AAS 203rd Meeting, January 2004
Session 133 Pulsars
Oral, Thursday, January 8, 2004, 2:00-3:30pm, Regency VII

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[133.01] Fast, Furious, and Befuddling: The Dynamics of the Pulsar Wind Nebula in SNR G11.2-0.3

M.S.E. Roberts (Eureka Scientific / McGill University / MIT), M. Lyutikov (McGill University / CITA), V.M. Kaspi, C.R. Tam (McGill University)

The supernova remnant G11.2-0.3 seems to be a textbook example of a composite supernova remnant with remarkably symmetric properties. It has a very circular X-ray and radio shell with a centrally located pulsar and wind nebula (PWN) observed in both radio and X-rays. The energy output of the pulsar has been nearly constant since its birth, probably in the historical event of 386 A.D., and hasn't moved significantly from its birth location. Despite the system's apparent simplicity, the X-ray PWN is quite different from the ``typical" bright torus of the Crab and Vela PWN. Instead, it is very narrow (jet-like) with no obvious toroidal component. We present a series of Chandra X-ray images of the nebula showing the emission is dominated by hot spots which move, brighten, and dim on timescales of a few weeks. This is reminiscent of the behavior of the faint Vela outer jet or the faint jets of the Crab nebula, but why there is no corresponding disk-type outflow is mysterious. If the observed variations are just due to modulated outflow from the pulsar, then the motion is highly superluminal. On the other hand, there appears to be evidence of preferred radii for the spots, suggesting local enhancements of the magnetic field. These are possibly related to the ion cyclotron radius or some form of standing wave within a radio emitting sheath. This may shed light on similar patterns seen in jets coming from black holes.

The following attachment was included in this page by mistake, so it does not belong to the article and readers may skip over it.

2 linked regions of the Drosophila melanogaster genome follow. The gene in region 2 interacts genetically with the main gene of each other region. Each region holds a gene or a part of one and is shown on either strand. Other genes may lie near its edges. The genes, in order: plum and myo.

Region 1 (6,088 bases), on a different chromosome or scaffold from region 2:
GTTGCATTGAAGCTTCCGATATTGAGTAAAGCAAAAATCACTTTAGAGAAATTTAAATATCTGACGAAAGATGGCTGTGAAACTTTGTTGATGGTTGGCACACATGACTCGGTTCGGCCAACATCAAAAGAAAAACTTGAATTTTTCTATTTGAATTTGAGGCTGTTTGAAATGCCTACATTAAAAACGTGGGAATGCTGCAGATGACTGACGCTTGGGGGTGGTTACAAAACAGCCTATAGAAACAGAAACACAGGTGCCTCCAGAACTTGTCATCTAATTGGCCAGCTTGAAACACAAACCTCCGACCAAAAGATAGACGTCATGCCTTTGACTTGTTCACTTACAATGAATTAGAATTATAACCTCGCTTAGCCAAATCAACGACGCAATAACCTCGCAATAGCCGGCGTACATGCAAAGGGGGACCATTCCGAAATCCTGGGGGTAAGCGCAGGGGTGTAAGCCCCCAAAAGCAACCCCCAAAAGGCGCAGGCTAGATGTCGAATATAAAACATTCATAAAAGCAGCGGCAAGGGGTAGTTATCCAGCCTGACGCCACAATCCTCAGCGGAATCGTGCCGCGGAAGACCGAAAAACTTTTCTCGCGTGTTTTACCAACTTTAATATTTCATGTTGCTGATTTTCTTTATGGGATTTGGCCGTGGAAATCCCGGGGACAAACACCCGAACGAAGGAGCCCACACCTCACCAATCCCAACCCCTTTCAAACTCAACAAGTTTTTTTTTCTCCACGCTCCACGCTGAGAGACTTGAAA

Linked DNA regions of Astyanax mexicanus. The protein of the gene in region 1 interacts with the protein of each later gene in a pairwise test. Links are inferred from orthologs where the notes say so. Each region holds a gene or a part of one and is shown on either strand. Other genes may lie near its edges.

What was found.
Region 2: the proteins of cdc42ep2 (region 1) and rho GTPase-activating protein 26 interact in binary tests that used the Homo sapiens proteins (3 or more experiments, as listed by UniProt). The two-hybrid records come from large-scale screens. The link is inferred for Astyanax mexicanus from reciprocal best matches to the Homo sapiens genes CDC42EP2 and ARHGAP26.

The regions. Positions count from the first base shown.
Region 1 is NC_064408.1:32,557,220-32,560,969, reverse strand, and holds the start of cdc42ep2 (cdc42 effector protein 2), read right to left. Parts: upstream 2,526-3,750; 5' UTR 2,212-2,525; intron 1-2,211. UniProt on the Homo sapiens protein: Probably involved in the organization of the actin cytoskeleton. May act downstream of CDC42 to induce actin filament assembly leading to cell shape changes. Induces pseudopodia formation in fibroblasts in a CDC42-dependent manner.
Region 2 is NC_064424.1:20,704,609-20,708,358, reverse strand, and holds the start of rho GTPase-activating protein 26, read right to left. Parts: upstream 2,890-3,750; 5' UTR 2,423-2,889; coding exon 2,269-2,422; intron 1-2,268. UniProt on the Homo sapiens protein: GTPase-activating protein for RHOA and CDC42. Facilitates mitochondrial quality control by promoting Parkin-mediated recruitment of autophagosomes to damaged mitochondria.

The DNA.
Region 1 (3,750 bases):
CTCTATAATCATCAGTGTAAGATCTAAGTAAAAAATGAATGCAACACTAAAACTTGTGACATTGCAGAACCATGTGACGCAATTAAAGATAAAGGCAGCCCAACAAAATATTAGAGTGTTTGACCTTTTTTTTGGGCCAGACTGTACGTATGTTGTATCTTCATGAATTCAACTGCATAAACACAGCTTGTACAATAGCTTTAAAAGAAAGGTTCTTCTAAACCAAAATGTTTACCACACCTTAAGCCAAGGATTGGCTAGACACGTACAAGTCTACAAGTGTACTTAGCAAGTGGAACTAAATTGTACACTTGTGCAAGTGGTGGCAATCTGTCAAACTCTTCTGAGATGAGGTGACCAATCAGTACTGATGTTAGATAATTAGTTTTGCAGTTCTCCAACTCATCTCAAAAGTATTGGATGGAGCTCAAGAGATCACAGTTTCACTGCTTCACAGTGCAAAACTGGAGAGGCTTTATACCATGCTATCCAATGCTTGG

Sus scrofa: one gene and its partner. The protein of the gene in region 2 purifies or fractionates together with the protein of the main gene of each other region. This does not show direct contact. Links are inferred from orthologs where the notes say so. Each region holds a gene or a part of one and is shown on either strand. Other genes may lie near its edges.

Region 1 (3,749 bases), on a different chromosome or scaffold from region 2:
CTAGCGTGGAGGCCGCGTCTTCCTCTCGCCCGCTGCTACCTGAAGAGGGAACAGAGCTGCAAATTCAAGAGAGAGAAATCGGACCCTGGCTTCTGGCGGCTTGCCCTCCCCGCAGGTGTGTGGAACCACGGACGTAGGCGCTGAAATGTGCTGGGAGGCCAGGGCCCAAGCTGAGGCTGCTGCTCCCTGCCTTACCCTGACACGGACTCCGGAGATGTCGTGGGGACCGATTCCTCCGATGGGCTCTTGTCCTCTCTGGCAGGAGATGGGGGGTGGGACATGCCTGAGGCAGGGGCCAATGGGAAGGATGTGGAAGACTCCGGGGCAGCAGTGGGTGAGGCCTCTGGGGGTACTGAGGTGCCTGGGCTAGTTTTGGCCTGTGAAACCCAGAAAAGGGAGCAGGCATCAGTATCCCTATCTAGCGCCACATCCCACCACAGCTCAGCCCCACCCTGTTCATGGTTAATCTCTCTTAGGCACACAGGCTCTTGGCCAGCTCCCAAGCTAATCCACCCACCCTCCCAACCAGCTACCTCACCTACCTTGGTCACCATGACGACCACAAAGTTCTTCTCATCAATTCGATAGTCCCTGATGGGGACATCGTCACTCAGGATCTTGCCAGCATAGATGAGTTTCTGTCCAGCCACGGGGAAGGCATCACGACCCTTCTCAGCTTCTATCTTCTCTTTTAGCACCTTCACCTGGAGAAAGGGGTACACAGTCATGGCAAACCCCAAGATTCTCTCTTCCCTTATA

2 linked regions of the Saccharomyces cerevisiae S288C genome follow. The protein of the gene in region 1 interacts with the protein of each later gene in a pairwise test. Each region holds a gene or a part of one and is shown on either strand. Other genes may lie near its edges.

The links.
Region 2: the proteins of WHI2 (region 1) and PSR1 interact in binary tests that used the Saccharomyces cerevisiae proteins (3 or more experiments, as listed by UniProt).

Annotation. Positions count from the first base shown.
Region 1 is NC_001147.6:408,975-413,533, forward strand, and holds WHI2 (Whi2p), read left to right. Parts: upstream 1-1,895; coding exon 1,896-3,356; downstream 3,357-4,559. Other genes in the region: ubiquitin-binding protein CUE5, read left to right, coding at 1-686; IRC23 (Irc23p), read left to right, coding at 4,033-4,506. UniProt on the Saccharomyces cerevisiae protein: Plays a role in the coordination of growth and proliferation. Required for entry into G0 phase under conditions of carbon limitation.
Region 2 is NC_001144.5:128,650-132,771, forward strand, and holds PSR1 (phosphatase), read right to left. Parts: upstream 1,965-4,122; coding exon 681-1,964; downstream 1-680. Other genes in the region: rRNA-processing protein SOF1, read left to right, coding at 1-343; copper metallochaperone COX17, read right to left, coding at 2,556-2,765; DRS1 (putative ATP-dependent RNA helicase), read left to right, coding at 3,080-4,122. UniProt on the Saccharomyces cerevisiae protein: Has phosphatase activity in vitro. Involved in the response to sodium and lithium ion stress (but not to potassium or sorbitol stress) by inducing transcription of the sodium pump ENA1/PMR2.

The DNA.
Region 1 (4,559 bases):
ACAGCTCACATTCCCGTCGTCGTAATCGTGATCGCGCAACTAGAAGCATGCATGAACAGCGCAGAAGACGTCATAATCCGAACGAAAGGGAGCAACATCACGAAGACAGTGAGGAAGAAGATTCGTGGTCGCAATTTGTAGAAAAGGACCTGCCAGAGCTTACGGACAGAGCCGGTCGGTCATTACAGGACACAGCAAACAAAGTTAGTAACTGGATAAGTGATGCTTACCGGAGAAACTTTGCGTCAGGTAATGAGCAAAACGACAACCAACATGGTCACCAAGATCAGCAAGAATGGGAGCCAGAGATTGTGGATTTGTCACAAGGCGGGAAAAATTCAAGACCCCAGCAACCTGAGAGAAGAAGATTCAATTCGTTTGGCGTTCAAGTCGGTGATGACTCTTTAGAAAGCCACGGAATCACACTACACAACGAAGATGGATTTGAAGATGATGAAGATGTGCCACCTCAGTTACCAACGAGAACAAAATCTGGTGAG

If you would like more information about this abstract, please follow the link to http://www.physics.mcgill.ca/~roberts/g11.html. This link was provided by the author. When you follow it, you will leave the Web site for this meeting; to return, you should use the Back comand on your browser.

The author(s) of this abstract have provided an email address for comments about the abstract: roberts@physics.mcgill.ca

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